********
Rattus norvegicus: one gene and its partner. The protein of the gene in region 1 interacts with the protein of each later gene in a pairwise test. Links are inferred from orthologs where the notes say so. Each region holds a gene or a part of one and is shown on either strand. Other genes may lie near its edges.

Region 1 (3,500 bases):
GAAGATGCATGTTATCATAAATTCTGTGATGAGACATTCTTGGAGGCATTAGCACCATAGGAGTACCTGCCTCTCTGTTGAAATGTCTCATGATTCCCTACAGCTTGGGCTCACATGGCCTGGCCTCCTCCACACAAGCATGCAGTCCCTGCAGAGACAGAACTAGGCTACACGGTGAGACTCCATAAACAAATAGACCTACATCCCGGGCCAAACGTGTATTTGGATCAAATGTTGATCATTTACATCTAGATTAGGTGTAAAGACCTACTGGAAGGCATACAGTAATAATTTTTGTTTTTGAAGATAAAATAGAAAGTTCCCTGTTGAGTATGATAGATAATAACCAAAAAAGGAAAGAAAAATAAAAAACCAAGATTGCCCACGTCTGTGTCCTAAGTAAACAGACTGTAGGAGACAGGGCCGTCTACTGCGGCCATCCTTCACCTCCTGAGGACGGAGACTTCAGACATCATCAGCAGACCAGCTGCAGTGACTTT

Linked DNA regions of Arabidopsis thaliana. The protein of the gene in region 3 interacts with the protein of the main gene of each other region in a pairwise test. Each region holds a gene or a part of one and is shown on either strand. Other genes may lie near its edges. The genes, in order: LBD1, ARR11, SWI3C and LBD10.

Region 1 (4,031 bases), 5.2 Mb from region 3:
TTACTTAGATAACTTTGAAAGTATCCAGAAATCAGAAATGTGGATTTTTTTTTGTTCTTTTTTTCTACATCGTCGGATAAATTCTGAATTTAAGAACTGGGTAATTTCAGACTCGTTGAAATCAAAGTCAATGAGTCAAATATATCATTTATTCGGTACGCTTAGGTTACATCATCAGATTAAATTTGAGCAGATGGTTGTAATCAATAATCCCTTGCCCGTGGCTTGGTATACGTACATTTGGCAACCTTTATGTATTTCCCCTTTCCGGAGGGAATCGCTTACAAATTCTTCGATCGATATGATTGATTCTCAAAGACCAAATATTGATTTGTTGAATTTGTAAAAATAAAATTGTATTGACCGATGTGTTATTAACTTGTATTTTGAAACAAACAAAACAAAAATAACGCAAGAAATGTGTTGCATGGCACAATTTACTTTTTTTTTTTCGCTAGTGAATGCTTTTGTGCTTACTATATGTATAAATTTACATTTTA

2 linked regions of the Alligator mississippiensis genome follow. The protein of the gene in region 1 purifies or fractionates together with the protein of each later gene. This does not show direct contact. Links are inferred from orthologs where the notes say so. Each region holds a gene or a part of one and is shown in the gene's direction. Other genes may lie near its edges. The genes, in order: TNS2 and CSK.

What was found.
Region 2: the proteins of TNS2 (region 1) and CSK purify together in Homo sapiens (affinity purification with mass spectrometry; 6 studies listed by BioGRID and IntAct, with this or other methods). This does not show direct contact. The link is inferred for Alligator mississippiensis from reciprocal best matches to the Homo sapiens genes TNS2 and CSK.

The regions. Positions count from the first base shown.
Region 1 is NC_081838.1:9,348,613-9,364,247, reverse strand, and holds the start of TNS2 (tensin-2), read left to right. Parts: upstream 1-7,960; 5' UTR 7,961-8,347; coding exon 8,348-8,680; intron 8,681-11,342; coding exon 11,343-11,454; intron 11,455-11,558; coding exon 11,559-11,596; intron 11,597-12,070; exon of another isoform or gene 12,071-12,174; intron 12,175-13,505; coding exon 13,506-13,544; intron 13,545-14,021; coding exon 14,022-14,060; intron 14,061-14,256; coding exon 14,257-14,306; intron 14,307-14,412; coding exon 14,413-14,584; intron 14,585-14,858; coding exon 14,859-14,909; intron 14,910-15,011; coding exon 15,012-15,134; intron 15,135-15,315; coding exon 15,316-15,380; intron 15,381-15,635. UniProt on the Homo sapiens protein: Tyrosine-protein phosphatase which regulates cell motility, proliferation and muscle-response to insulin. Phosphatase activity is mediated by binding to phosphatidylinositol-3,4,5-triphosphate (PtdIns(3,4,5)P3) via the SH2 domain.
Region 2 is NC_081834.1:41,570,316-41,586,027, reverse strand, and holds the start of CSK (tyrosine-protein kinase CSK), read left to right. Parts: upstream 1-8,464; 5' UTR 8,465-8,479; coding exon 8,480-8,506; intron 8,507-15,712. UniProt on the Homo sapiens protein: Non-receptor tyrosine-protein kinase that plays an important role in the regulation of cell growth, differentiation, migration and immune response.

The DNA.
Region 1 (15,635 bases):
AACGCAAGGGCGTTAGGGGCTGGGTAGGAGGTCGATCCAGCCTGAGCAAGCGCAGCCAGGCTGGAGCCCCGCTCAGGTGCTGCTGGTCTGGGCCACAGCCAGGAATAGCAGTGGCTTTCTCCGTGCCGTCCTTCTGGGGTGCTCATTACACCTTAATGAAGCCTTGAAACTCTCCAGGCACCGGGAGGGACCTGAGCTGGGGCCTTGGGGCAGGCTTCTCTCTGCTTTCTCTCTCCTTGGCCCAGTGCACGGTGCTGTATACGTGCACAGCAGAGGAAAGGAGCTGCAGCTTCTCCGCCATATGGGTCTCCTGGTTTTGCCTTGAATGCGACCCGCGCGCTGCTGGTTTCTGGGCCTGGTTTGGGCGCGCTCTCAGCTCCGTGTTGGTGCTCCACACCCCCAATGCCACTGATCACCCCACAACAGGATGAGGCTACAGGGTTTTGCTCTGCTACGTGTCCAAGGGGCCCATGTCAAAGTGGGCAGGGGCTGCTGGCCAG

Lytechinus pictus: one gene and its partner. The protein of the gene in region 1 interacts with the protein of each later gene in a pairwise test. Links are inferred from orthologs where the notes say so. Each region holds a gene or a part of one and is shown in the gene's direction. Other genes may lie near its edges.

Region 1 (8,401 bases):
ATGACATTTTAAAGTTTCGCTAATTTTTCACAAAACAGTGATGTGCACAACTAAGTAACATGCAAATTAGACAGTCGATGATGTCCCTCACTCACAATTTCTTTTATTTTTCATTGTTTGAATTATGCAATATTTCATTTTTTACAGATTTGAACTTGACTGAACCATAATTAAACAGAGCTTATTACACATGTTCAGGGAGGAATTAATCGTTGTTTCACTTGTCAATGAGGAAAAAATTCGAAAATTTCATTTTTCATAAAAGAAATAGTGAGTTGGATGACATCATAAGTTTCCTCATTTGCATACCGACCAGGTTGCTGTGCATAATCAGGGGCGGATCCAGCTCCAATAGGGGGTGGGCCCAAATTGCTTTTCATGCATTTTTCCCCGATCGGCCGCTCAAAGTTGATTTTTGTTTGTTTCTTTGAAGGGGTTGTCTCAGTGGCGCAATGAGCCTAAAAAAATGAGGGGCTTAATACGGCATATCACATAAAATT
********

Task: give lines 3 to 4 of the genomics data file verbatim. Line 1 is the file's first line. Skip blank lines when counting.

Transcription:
GAAGATGCATGTTATCATAAATTCTGTGATGAGACATTCTTGGAGGCATTAGCACCATAGGAGTACCTGCCTCTCTGTTGAAATGTCTCATGATTCCCTACAGCTTGGGCTCACATGGCCTGGCCTCCTCCACACAAGCATGCAGTCCCTGCAGAGACAGAACTAGGCTACACGGTGAGACTCCATAAACAAATAGACCTACATCCCGGGCCAAACGTGTATTTGGATCAAATGTTGATCATTTACATCTAGATTAGGTGTAAAGACCTACTGGAAGGCATACAGTAATAATTTTTGTTTTTGAAGATAAAATAGAAAGTTCCCTGTTGAGTATGATAGATAATAACCAAAAAAGGAAAGAAAAATAAAAAACCAAGATTGCCCACGTCTGTGTCCTAAGTAAACAGACTGTAGGAGACAGGGCCGTCTACTGCGGCCATCCTTCACCTCCTGAGGACGGAGACTTCAGACATCATCAGCAGACCAGCTGCAGTGACTTT

Linked DNA regions of Arabidopsis thaliana. The protein of the gene in region 3 interacts with the protein of the main gene of each other region in a pairwise test. Each region holds a gene or a part of one and is shown on either strand. Other genes may lie near its edges. The genes, in order: LBD1, ARR11, SWI3C and LBD10.